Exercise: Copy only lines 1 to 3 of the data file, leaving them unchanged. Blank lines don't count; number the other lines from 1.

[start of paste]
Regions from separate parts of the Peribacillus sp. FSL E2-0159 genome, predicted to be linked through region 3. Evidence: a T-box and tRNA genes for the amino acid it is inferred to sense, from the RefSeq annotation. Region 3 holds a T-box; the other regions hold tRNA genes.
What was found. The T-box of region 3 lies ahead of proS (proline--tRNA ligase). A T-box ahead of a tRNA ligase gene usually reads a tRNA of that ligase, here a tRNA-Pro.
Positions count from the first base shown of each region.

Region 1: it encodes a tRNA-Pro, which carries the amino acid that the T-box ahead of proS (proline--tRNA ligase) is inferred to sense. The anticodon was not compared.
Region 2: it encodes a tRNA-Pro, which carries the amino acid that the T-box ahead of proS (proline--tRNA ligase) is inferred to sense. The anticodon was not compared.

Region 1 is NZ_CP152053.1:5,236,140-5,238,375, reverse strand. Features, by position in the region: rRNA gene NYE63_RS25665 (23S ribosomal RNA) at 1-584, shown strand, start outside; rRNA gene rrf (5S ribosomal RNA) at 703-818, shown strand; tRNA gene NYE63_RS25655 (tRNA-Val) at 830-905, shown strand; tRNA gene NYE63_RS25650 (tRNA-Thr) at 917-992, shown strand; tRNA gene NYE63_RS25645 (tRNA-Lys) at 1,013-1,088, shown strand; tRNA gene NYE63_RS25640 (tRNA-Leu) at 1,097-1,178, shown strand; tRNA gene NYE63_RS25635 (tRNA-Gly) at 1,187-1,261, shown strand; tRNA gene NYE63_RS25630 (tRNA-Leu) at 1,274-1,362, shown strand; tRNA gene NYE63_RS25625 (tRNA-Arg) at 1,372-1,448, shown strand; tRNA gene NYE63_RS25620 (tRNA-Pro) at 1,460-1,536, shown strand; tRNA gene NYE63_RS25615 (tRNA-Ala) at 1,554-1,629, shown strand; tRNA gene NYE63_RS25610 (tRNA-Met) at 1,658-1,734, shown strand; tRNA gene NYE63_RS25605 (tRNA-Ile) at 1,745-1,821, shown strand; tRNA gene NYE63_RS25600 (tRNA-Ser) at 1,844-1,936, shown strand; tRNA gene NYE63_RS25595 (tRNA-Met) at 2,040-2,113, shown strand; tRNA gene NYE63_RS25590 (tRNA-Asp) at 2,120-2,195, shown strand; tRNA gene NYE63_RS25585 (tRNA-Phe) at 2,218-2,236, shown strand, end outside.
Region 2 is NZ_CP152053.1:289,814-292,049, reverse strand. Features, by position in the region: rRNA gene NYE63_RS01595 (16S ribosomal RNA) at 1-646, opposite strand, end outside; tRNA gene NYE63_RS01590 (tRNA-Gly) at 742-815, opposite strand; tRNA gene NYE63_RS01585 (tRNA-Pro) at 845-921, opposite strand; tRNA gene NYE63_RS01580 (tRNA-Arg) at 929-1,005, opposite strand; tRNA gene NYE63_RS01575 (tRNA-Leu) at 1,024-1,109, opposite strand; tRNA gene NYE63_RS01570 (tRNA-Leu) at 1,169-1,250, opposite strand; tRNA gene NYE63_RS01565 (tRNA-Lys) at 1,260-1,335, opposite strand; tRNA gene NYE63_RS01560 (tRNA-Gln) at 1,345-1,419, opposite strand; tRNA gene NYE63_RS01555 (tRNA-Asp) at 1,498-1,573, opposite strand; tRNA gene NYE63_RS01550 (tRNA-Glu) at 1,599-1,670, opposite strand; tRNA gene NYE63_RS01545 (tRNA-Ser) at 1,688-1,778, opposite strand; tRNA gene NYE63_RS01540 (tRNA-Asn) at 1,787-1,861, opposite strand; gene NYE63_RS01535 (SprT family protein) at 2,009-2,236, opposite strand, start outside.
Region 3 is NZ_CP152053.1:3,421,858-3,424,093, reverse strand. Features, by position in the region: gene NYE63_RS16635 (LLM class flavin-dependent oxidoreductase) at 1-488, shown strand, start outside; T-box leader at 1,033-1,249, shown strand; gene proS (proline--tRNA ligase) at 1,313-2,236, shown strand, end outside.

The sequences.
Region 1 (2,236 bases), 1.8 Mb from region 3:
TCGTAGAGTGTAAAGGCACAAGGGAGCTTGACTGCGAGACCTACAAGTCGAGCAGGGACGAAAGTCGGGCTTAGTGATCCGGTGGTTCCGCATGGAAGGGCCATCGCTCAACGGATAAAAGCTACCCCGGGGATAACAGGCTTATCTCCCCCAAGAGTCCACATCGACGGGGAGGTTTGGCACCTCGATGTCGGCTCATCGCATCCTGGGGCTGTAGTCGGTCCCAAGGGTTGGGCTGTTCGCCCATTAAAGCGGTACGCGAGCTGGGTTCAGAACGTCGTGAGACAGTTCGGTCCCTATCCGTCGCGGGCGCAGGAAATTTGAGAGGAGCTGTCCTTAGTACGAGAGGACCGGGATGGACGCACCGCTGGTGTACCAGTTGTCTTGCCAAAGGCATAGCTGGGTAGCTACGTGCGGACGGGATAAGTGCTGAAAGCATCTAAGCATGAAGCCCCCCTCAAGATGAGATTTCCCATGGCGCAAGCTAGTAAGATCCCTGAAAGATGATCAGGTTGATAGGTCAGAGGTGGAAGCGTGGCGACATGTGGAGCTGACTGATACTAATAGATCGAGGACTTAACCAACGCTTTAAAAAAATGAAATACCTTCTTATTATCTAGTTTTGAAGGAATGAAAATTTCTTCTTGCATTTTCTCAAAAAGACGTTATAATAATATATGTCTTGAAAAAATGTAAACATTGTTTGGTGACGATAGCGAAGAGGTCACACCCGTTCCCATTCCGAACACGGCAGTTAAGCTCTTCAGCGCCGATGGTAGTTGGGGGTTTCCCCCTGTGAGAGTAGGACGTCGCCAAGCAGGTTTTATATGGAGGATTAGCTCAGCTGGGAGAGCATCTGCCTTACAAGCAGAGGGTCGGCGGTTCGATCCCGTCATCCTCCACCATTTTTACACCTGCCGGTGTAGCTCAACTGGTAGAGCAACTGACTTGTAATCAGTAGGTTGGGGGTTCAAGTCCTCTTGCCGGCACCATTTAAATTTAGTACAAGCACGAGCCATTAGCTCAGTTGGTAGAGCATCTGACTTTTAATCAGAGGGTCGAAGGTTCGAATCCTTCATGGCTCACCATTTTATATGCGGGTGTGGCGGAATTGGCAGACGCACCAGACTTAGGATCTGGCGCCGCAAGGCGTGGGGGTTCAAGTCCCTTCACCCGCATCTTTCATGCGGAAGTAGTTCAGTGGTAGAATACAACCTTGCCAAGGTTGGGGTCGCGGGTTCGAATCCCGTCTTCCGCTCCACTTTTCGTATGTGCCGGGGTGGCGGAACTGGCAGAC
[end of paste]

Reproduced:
Regions from separate parts of the Peribacillus sp. FSL E2-0159 genome, predicted to be linked through region 3. Evidence: a T-box and tRNA genes for the amino acid it is inferred to sense, from the RefSeq annotation. Region 3 holds a T-box; the other regions hold tRNA genes.
What was found. The T-box of region 3 lies ahead of proS (proline--tRNA ligase). A T-box ahead of a tRNA ligase gene usually reads a tRNA of that ligase, here a tRNA-Pro.
Positions count from the first base shown of each region.